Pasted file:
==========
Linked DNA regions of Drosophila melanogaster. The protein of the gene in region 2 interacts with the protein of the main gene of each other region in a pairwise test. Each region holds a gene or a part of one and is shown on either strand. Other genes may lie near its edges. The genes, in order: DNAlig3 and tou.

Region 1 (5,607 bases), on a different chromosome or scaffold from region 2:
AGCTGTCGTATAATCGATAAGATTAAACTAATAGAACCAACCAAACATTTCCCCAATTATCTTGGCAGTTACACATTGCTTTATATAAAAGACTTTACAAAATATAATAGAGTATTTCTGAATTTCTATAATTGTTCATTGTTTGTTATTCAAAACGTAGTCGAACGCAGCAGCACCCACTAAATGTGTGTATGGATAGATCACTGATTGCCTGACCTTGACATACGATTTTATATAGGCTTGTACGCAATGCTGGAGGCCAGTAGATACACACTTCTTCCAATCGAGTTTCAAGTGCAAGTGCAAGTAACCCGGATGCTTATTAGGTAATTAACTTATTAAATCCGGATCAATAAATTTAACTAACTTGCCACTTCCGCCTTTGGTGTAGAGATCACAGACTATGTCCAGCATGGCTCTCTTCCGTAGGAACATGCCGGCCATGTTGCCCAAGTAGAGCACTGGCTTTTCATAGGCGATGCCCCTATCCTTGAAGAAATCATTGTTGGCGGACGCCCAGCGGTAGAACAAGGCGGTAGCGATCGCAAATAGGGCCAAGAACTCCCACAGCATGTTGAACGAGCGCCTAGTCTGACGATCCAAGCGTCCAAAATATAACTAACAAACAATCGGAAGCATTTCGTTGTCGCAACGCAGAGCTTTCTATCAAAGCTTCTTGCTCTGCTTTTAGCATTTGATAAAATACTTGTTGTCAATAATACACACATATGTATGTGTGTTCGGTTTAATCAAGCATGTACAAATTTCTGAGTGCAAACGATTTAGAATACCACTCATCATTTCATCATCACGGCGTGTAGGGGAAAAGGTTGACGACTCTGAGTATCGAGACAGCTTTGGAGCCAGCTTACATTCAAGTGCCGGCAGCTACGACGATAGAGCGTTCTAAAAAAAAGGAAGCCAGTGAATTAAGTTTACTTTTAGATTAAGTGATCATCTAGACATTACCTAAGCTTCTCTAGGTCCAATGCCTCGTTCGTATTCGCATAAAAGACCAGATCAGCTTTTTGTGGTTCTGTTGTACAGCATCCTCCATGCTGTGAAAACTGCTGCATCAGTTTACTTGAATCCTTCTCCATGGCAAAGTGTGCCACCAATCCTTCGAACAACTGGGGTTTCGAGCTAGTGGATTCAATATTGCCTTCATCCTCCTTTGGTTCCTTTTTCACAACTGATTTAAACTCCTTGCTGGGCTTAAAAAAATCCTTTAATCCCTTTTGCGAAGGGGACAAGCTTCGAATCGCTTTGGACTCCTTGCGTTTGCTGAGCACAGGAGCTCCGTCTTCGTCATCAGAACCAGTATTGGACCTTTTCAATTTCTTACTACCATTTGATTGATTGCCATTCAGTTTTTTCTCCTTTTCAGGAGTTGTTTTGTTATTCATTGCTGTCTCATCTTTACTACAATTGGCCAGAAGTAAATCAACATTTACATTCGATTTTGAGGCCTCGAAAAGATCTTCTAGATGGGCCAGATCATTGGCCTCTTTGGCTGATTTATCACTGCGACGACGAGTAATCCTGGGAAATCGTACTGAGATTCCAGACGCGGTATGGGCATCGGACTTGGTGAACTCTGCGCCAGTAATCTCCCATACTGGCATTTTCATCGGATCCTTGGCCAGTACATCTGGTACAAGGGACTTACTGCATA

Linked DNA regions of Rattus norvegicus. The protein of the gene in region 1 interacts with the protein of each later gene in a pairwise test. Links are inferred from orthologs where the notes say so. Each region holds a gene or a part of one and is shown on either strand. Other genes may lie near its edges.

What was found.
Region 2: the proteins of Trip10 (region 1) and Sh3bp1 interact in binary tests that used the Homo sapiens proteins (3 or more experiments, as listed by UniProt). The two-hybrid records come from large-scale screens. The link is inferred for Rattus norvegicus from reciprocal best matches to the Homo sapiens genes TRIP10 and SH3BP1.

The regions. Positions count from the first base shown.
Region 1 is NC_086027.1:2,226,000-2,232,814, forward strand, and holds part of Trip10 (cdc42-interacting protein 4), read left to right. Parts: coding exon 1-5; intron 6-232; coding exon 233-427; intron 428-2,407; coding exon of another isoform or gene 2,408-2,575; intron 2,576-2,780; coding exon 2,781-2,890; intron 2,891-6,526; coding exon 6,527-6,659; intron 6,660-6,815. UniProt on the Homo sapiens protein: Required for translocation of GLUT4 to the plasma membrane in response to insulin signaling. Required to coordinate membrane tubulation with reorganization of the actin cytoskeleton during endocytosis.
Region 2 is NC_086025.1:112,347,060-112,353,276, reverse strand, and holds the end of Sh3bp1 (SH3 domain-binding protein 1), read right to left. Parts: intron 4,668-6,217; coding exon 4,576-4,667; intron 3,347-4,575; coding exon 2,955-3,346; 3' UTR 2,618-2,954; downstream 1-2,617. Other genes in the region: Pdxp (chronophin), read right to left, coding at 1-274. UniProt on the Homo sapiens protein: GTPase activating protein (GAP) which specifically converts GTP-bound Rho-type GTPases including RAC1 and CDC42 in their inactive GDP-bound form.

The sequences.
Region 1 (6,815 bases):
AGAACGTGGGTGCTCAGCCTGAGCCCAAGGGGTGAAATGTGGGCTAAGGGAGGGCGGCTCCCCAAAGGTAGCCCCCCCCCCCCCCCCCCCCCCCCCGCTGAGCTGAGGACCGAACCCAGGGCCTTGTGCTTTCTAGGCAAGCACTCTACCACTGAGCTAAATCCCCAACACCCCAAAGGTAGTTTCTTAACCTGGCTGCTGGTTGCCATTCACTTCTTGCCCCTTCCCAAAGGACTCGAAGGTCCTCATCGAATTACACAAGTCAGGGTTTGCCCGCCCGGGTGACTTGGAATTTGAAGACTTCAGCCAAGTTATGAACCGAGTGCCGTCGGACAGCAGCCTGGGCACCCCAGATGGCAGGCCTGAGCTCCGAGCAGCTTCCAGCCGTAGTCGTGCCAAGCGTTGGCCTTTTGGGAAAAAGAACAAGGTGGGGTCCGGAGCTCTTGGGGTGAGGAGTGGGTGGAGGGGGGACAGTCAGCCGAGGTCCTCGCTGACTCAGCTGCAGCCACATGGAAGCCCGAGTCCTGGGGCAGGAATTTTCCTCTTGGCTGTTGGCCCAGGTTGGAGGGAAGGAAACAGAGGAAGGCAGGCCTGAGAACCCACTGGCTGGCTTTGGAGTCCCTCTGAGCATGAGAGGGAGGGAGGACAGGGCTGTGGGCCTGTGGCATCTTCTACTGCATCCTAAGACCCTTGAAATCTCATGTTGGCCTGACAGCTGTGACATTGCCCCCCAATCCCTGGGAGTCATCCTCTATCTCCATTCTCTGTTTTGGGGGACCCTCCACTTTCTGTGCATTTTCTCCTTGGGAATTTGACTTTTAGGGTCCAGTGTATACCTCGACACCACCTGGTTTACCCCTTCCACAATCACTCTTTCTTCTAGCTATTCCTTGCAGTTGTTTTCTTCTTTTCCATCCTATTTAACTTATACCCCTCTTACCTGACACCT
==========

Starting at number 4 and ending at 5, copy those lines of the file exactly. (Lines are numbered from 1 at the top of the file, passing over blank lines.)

Linked DNA regions of Rattus norvegicus. The protein of the gene in region 1 interacts with the protein of each later gene in a pairwise test. Links are inferred from orthologs where the notes say so. Each region holds a gene or a part of one and is shown on either strand. Other genes may lie near its edges.

What was found.